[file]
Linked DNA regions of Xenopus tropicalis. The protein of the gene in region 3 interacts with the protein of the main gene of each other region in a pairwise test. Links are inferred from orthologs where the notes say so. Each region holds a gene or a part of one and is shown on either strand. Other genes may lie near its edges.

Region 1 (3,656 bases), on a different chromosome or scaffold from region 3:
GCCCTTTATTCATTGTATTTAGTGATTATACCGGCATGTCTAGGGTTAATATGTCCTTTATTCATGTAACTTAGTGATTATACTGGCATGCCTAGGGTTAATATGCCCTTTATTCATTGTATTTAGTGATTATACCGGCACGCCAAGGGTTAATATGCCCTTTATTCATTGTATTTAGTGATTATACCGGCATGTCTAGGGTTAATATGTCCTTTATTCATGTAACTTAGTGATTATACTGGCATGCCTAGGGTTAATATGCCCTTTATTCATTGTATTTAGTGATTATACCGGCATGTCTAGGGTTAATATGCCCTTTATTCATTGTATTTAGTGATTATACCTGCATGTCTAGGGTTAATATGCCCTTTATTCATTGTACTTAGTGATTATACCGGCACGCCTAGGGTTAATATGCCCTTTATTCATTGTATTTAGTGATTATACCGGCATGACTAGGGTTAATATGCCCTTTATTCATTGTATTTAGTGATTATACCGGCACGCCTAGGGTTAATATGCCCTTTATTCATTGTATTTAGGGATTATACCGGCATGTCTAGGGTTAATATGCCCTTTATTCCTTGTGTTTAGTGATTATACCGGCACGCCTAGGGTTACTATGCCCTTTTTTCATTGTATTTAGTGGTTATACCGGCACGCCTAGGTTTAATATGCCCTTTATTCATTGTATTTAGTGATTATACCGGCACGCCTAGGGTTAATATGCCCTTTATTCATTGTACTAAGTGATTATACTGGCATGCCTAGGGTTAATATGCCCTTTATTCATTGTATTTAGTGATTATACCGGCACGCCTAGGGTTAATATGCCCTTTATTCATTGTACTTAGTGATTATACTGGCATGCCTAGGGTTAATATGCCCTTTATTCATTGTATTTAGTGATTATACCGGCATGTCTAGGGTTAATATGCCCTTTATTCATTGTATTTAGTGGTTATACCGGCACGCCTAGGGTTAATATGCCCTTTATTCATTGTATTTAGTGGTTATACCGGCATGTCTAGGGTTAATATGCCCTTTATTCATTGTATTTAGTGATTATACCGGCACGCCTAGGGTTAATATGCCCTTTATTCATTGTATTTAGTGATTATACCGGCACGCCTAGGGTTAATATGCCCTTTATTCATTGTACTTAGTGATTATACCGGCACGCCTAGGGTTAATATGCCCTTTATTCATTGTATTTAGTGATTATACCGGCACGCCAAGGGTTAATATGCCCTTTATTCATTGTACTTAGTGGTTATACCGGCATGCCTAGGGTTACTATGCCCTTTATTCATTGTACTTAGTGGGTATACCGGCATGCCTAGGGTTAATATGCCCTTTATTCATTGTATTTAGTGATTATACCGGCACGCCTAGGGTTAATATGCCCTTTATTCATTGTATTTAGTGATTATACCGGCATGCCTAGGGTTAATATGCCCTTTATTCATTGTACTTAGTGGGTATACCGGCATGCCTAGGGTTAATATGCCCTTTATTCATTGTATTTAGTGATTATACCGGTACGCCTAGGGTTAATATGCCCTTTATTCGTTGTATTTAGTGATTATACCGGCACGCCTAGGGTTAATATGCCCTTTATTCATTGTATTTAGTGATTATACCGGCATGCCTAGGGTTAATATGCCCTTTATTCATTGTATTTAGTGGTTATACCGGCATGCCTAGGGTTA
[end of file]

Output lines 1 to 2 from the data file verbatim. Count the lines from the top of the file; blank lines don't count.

Linked DNA regions of Xenopus tropicalis. The protein of the gene in region 3 interacts with the protein of the main gene of each other region in a pairwise test. Links are inferred from orthologs where the notes say so. Each region holds a gene or a part of one and is shown on either strand. Other genes may lie near its edges.

Region 1 (3,656 bases), on a different chromosome or scaffold from region 3: